Add Support for Nonstandard File Extensions





Add Support for Nonstandard File Extensions

Use the VSTweak power toy to tell Visual Studio how to handle file types that aren't supported by default.

Creating custom file extensions allows you to specify your own file extensions that will be treated like another already existing file type in Visual Studio. This is very useful if you have created a custom file type for your application but want Visual Studio to treat it like a regular file.

To create and manage custom file extensions, you can use a power toy called VSTweak. The VSTweak power toy is one of the more useful power toys for Visual Studio and is the subject of a number of different hacks in this book. The VSTweak power toy can be downloaded at http://workspaces.gotdotnet.com/vstweak.

Once you have installed and launched VSTweak, click on the File Extensions Manager tab, shown in Figure.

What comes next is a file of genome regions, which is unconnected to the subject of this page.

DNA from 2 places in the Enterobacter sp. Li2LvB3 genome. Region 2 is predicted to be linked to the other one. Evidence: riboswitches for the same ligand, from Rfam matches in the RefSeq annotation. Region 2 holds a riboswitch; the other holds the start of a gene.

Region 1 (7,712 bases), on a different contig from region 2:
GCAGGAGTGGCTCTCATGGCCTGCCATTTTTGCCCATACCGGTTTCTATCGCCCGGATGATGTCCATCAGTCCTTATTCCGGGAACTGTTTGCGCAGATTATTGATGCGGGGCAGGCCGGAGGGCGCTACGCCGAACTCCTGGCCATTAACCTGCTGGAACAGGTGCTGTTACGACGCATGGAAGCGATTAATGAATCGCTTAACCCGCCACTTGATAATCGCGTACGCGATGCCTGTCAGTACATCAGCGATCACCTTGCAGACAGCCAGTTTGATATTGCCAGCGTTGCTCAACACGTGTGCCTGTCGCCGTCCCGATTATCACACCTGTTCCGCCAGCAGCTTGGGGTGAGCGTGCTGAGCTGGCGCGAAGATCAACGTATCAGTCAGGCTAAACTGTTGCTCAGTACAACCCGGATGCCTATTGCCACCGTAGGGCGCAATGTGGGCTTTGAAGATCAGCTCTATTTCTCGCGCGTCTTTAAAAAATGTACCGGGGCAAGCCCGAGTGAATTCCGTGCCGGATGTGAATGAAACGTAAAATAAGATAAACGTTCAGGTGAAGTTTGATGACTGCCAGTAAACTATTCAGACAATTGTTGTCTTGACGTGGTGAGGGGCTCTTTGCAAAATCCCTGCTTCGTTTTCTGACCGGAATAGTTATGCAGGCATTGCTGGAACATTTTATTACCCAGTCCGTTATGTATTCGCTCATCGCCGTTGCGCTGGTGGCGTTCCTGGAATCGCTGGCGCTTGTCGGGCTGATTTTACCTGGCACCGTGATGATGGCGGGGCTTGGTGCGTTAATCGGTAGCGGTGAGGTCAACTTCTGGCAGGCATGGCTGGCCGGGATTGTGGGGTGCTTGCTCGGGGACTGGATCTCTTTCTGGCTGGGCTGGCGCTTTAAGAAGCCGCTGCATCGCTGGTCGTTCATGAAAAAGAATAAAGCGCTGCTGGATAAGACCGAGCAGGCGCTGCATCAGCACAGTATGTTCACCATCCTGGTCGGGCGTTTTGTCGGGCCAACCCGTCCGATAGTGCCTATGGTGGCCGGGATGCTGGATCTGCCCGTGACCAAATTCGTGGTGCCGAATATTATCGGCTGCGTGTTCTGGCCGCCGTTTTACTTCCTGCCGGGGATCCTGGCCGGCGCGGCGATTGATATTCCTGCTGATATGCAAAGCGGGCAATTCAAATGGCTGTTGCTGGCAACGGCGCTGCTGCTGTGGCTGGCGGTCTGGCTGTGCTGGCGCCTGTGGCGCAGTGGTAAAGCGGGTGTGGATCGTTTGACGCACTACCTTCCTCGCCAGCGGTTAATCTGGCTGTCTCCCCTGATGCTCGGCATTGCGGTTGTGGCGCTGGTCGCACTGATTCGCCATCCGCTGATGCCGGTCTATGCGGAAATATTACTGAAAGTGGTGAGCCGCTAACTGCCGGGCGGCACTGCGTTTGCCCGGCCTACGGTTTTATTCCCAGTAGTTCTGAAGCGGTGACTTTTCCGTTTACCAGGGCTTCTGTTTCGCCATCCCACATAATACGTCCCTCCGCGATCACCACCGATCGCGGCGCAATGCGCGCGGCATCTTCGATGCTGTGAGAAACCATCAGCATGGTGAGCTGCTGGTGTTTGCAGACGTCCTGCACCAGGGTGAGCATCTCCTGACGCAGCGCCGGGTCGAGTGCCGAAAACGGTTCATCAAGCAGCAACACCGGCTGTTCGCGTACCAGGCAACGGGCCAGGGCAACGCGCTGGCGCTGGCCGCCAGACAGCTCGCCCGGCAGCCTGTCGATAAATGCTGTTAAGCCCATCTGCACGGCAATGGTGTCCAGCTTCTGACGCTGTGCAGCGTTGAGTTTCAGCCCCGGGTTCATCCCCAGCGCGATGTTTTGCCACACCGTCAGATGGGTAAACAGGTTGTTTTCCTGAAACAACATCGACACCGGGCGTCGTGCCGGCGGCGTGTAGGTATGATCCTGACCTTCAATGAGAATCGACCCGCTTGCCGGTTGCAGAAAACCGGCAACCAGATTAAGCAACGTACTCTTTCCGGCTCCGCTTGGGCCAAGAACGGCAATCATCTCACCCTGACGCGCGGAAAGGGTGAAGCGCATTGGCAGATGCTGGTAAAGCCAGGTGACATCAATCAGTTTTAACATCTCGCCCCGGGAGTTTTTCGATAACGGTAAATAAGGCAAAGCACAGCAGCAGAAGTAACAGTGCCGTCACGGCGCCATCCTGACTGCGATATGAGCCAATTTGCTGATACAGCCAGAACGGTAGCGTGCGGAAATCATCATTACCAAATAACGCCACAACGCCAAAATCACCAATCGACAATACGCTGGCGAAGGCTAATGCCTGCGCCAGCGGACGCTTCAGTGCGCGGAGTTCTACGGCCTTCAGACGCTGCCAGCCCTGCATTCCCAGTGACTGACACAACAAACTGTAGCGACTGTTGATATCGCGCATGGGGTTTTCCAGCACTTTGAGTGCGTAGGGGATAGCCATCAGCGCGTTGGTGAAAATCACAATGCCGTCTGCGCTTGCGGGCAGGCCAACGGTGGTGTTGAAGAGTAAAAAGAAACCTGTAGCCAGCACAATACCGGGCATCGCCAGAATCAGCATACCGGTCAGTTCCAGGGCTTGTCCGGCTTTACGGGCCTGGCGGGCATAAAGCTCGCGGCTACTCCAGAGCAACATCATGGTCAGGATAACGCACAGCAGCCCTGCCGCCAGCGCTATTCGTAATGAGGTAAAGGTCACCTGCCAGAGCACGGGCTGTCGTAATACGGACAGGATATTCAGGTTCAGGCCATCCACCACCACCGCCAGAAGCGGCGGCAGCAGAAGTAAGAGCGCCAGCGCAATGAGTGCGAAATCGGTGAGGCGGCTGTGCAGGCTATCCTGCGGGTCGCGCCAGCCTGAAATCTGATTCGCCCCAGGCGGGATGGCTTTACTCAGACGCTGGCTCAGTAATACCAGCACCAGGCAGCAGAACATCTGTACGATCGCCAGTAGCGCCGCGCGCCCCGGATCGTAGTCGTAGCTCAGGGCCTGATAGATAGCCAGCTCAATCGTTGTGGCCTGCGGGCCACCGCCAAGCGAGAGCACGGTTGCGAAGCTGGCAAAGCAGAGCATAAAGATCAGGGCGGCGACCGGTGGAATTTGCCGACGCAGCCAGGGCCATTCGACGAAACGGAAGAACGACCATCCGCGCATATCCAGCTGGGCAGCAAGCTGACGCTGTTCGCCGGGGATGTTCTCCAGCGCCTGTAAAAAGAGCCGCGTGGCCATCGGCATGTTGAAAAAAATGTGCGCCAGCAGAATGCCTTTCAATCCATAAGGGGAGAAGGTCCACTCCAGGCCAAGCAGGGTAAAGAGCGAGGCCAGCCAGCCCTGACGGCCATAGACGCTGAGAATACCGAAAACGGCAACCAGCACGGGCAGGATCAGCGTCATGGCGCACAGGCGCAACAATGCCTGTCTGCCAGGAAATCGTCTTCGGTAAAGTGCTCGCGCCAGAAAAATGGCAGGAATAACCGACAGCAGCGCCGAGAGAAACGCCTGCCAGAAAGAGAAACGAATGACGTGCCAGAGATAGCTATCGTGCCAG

File Extensions Manager


To add a new custom extension, you simply need to enter the custom extension in the Define Extension text box, select what kind of file this extension should be treated as in the Treat As drop-down, and then click the Add button shown in Figure. The extension .cxm will be added to Visual Studio and treated like an .xml file.

You can also remove custom extensions by selecting the extension from the drop-down and clicking the Delete button. Changes made to custom extensions are made for all users of your machine, not just you.

To edit custom file extensions, you must be logged in as administrator on your machine, or you must launch the VSTweak application by right-clicking on it and choosing Run As, then log in using an administrator account.


Managing custom file extensions is very useful, especially when creating custom file types or when hacking Visual Studio to do something it was never intended to do (such as adding the ability to edit .php files [Hack #12] ).


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